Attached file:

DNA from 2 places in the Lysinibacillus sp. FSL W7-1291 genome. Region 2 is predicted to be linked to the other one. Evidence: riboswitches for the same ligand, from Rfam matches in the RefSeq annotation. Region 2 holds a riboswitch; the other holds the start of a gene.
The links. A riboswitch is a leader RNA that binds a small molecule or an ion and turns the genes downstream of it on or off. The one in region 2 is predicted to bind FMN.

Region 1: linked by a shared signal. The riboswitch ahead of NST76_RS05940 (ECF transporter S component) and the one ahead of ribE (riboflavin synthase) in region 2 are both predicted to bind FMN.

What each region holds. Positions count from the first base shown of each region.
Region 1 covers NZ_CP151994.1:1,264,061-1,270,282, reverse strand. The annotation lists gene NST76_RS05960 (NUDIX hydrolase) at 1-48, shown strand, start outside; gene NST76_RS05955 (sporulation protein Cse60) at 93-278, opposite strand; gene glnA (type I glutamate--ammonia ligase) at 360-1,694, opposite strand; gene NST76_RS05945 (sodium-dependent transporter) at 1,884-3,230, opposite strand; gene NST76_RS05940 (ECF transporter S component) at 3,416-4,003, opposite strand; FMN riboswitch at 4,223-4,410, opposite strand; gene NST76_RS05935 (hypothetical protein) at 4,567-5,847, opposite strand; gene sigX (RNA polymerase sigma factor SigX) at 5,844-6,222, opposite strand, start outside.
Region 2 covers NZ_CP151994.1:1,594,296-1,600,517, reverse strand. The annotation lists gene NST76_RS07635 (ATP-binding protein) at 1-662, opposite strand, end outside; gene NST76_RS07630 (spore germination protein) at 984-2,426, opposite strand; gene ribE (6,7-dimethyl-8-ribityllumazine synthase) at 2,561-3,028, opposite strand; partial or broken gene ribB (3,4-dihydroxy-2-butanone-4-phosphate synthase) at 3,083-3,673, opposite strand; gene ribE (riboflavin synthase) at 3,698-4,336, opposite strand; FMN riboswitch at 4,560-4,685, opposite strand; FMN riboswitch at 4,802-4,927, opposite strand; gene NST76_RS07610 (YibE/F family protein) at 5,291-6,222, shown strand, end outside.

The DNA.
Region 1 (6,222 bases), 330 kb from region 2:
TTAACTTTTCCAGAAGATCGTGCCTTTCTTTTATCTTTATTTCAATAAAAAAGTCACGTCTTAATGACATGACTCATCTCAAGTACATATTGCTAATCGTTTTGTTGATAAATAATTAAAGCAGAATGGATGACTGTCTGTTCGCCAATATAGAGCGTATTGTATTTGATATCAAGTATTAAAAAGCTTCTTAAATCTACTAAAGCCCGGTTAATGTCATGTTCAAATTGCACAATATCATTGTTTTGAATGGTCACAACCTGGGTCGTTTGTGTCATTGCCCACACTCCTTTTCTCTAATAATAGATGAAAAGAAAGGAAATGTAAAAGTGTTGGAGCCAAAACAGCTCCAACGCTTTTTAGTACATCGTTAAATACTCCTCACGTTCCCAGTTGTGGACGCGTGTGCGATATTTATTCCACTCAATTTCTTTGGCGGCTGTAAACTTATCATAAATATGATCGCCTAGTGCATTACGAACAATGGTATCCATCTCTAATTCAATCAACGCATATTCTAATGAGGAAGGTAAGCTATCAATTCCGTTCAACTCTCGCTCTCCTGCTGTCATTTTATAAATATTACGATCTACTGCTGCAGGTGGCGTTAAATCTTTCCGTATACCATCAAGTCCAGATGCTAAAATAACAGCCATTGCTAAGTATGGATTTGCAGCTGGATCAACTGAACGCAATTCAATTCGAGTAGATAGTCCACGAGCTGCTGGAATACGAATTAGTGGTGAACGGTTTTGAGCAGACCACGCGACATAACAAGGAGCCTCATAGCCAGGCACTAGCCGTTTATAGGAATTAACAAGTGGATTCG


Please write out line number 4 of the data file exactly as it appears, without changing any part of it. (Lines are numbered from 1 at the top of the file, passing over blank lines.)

What each region holds. Positions count from the first base shown of each region.